Caterpillar (NYSE:CAT) is one of the largest equipment manufactures in the world, with an international dealership network for industries such as construction, energy, transportation, mining, marine, and more. The company is often regarded as an economic bellwether, given that its size and the performance of its business lines can provide leading indicators for the broader economy.
Let's see how Caterpillar's second-quarter earnings results fit into the bigger picture for the company to determine if Caterpillar can sustain its dividend, and ultimately decide if Caterpillar is a buy.
There is no way to sugarcoat Caterpillar's ugly earnings, which is probably one reason why the stock sold off about 4% since the company reported them. Revenue fell 31% compared to the same quarter last year, but earnings per share (EPS) fell 70%. Caterpillar declined to provide further guidance for the year, but with just $2.82 in EPS so far this year it's unlikely that the company will get anywhere close to its initial EPS guidance of $8.50 to $10.00.
Caterpillar's business is on the front lines of some of the hardest-impacted industries. Despite how bad things are in the energy industry right now, that was actually Caterpillar's least-impacted segment. Revenue from construction industries was down 37.4% compared to the same quarter last year, energy and transportation was down 24.4%, and resource industries was down 35.5%. Caterpillar's poor results are actually fairly easy to understand: In a pandemic-stricken world, there's just not a lot of opportunity to build a new sports stadium or office building, let alone sell a ton of brand new 3400-series gas compression engines.
Caterpillar made a point to remind investors that it had returned $2.3 billion to shareholders so far this year, and has paid a dividend every year for the last 87 years. Caterpillar has 26 consecutive years of dividend growth, earning it a spot on the premier list of Dividend Aristocrats. "We recently declared our quarterly dividend and remain proud of our status as a Dividend Aristocrat," said CFO Andrew Bonfield.
While Caterpillar is proud of its dividend track record, it's worth asking if the company can afford it. Although earnings were sour, Caterpillar has amassed $18.5 billion in available liquidity, and its enterprise cash now stands at $8.8 billion. Another important note is Caterpillar's debt issuances from last quarter, which included low-interest rate 10-year and 30-year terms.
Aside from debt and enterprise cash, Caterpillar was able to earn $500 million in free cash flow (FCF) from machinery, energy, and transportation for $941 million in total for the quarter, exceeding the $600 million it returned to shareholders. Put another way, although FCF was down by more than 50% year over year (YoY), it was enough to cover dividends. The seasonality of Caterpillar's third quarter will likely mean that it won't be able to afford the dividend based on FCF alone -- in which case it could use some of its reserve cash.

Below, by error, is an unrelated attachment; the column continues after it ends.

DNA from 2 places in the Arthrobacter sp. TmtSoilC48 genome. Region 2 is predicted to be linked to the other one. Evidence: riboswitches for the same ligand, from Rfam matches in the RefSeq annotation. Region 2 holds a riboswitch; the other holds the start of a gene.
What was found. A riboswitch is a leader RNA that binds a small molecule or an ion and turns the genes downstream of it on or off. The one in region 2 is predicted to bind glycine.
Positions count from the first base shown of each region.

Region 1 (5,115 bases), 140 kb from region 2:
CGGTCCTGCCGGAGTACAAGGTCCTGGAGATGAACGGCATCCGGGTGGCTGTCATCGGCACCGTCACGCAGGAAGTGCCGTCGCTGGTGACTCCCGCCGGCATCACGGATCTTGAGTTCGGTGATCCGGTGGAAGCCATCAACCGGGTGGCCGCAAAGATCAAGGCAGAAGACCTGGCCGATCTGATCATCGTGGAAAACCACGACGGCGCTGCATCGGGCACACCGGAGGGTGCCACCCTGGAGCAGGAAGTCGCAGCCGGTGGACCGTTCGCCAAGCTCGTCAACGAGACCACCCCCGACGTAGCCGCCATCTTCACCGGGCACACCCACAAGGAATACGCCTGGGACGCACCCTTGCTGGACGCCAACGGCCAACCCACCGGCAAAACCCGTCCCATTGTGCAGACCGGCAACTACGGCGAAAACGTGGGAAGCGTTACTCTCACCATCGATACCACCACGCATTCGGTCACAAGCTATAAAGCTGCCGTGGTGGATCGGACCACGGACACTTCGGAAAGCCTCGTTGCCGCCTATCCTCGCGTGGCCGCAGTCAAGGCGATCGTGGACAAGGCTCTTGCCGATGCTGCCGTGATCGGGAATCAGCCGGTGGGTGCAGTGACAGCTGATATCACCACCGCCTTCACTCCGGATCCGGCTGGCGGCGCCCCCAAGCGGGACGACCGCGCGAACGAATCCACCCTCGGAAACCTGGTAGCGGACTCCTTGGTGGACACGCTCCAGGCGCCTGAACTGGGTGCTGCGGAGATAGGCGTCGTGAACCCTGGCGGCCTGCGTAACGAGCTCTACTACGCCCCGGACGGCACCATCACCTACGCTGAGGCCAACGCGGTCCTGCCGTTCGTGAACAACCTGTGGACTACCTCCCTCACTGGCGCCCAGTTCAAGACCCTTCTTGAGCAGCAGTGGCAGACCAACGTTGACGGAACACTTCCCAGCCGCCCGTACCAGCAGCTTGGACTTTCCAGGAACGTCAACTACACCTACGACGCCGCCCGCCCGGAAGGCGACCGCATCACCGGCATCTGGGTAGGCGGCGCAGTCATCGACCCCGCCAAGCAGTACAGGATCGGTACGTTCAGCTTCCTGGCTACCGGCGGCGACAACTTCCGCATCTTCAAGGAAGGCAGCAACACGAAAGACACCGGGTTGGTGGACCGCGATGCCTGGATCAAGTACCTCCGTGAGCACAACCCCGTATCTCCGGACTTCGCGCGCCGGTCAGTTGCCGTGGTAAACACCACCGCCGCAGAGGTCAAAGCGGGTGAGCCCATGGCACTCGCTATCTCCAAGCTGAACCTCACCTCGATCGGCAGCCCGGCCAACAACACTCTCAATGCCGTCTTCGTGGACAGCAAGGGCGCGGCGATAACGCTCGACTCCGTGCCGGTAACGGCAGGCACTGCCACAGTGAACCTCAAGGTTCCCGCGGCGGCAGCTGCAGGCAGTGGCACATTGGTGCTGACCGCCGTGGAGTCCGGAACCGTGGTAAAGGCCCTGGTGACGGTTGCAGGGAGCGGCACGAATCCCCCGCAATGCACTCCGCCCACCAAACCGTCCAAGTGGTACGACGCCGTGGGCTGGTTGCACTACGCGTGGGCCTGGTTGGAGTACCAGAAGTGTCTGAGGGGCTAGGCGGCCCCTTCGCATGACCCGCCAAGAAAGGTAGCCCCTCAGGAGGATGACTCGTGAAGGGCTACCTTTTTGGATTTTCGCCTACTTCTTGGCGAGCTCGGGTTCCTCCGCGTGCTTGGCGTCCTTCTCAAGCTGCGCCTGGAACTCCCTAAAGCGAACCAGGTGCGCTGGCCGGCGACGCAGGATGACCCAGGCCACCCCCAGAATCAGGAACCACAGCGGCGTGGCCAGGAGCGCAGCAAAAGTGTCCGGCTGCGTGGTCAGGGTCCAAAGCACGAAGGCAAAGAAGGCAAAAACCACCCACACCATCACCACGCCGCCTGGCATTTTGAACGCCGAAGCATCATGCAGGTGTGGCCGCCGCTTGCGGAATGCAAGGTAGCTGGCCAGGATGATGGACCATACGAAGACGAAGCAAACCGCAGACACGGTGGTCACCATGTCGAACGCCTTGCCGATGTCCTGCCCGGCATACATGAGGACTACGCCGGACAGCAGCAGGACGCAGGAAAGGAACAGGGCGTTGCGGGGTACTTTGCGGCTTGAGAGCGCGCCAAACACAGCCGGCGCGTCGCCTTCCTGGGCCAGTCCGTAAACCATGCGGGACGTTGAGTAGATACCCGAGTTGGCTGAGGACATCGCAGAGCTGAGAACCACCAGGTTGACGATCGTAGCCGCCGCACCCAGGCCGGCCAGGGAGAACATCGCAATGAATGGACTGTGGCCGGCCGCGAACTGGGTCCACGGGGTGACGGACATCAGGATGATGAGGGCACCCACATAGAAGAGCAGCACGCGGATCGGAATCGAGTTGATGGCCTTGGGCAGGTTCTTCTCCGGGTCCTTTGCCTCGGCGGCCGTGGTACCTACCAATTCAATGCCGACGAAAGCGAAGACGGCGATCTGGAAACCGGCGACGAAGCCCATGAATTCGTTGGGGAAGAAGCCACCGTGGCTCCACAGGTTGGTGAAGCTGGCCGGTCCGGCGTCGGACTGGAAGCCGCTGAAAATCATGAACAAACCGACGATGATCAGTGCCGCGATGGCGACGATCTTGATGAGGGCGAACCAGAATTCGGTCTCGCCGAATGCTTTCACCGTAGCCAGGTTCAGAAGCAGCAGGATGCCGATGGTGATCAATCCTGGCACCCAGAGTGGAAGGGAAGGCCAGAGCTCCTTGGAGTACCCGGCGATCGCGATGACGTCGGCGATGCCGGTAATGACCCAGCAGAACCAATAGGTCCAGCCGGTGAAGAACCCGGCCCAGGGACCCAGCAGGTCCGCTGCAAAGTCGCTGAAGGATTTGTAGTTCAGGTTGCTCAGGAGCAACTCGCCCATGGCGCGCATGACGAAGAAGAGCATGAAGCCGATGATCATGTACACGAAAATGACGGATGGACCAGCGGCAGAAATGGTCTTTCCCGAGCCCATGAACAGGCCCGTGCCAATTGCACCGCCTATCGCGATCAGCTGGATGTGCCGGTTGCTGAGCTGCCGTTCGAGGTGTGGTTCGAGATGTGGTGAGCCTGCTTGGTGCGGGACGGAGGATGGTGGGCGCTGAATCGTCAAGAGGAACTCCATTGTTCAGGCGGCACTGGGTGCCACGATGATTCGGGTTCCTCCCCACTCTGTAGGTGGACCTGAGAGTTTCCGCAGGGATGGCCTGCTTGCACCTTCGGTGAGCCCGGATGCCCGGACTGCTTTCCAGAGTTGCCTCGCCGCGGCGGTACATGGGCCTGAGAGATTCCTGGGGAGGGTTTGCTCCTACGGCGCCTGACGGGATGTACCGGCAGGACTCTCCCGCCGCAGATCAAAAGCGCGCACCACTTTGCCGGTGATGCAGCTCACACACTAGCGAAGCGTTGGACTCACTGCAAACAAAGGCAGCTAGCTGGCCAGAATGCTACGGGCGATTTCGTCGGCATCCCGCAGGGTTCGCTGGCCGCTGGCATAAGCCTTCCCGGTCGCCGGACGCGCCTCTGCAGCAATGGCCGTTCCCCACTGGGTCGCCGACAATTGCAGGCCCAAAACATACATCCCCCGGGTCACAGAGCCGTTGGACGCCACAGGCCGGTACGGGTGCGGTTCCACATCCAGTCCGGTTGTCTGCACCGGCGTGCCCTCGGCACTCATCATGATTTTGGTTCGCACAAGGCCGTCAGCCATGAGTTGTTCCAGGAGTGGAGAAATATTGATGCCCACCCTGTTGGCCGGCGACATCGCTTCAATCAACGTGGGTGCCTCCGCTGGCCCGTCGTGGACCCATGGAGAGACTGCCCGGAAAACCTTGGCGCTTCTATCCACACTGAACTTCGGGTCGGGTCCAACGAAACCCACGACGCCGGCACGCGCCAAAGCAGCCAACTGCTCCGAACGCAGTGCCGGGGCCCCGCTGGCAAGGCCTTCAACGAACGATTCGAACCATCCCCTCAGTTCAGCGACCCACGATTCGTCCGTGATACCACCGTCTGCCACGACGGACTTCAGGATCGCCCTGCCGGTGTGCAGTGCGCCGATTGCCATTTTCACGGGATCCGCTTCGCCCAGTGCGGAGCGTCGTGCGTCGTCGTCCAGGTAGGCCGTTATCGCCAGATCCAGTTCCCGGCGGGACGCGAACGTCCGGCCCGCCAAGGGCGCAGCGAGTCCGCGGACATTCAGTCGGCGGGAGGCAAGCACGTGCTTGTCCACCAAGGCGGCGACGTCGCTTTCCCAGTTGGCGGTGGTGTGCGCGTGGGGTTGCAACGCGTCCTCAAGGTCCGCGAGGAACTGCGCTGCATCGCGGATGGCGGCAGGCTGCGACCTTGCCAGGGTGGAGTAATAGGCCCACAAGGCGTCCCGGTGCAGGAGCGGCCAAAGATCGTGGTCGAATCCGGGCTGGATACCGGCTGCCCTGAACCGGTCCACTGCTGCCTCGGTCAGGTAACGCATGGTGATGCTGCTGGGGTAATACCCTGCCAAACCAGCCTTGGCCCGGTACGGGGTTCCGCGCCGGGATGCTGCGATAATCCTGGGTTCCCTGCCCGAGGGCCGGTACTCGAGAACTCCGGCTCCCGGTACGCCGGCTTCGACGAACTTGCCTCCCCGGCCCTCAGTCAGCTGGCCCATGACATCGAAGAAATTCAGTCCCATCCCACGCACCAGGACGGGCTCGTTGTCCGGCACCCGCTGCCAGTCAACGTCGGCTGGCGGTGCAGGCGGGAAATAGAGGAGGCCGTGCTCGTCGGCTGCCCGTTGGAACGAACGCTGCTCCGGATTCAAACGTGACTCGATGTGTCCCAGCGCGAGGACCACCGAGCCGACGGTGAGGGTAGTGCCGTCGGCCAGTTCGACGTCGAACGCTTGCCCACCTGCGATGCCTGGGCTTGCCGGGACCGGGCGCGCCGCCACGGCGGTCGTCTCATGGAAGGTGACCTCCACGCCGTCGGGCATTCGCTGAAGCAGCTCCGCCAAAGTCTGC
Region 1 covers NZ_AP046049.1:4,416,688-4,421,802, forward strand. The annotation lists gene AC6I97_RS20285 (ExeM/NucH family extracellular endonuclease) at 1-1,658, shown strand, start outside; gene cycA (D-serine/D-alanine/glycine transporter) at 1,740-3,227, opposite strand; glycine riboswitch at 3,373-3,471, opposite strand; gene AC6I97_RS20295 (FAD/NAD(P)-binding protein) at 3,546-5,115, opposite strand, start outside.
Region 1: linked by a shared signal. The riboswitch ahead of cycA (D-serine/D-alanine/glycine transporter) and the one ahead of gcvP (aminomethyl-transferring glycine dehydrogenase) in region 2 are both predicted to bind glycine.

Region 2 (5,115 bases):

A rocky road ahead
Caterpillar's grim reality is that it is bringing in way less revenue and profit than it's used to, which is going to pressure its business across the board. Caterpillar's dividend remains intact thanks to ample liquidity, cash, and decent FCF. However, some of Caterpillar's financial metrics -- like debt to capital, debt to equity, and its net total long-term debt -- are on the rise.
It's worth noting that a good portion of Caterpillar's debt is through its financing arm, known as Cat Financial. Cat Financial leases and lends Caterpillar equipment to customers who prefer to go that route than to buy. Cat Financial ended the quarter with $7.75 billion in liquidity and $1.5 billion of freshly issued medium-term notes compared to Caterpillar's $18.5 billion in liquidity.
With the suspension of share buybacks, it's unlikely that Caterpillar will be reducing the equity portion of its capital structure anytime soon. Instead, it will likely be using the majority of its FCF to pay dividends, as well as limit the amount of additional debt issuances.
As is common with Caterpillar and other industrials, the company finds itself right in the trenches of this economic decline -- but it also tends to be one of the main benefactors of economic surges. This economic decline seems to be particularly painful for Caterpillar, and it wouldn't be surprising to see its stock languish until revenue and earnings show some semblance of normalcy. However, Caterpillar does yield over 3%, and its track record of both dividend growth and perseverance through economic challenges is impressive. I'm still a long-term fan of the company, but my expectations will be low until I see things turn around.